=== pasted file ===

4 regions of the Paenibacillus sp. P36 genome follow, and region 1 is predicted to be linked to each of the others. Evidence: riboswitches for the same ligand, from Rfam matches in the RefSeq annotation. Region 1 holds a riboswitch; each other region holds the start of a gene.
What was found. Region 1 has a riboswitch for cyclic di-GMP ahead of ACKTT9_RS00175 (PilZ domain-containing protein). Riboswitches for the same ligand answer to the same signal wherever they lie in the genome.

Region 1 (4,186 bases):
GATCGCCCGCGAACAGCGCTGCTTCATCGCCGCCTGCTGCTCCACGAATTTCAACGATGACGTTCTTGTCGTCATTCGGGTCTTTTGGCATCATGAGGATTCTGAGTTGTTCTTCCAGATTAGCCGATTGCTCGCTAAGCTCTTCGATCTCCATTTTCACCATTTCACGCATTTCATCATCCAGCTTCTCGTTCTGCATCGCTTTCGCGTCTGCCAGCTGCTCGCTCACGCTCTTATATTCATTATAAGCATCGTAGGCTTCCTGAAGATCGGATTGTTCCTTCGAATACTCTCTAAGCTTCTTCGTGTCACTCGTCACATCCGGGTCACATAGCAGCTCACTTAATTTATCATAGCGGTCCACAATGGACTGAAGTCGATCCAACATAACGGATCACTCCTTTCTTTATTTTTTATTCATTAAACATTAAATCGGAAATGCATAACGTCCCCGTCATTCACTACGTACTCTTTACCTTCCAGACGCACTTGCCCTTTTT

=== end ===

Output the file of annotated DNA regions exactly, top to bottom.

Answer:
4 regions of the Paenibacillus sp. P36 genome follow, and region 1 is predicted to be linked to each of the others. Evidence: riboswitches for the same ligand, from Rfam matches in the RefSeq annotation. Region 1 holds a riboswitch; each other region holds the start of a gene.
What was found. Region 1 has a riboswitch for cyclic di-GMP ahead of ACKTT9_RS00175 (PilZ domain-containing protein). Riboswitches for the same ligand answer to the same signal wherever they lie in the genome.

Region 1 (4,186 bases):
GATCGCCCGCGAACAGCGCTGCTTCATCGCCGCCTGCTGCTCCACGAATTTCAACGATGACGTTCTTGTCGTCATTCGGGTCTTTTGGCATCATGAGGATTCTGAGTTGTTCTTCCAGATTAGCCGATTGCTCGCTAAGCTCTTCGATCTCCATTTTCACCATTTCACGCATTTCATCATCCAGCTTCTCGTTCTGCATCGCTTTCGCGTCTGCCAGCTGCTCGCTCACGCTCTTATATTCATTATAAGCATCGTAGGCTTCCTGAAGATCGGATTGTTCCTTCGAATACTCTCTAAGCTTCTTCGTGTCACTCGTCACATCCGGGTCACATAGCAGCTCACTTAATTTATCATAGCGGTCCACAATGGACTGAAGTCGATCCAACATAACGGATCACTCCTTTCTTTATTTTTTATTCATTAAACATTAAATCGGAAATGCATAACGTCCCCGTCATTCACTACGTACTCTTTACCTTCCAGACGCACTTGCCCTTTTT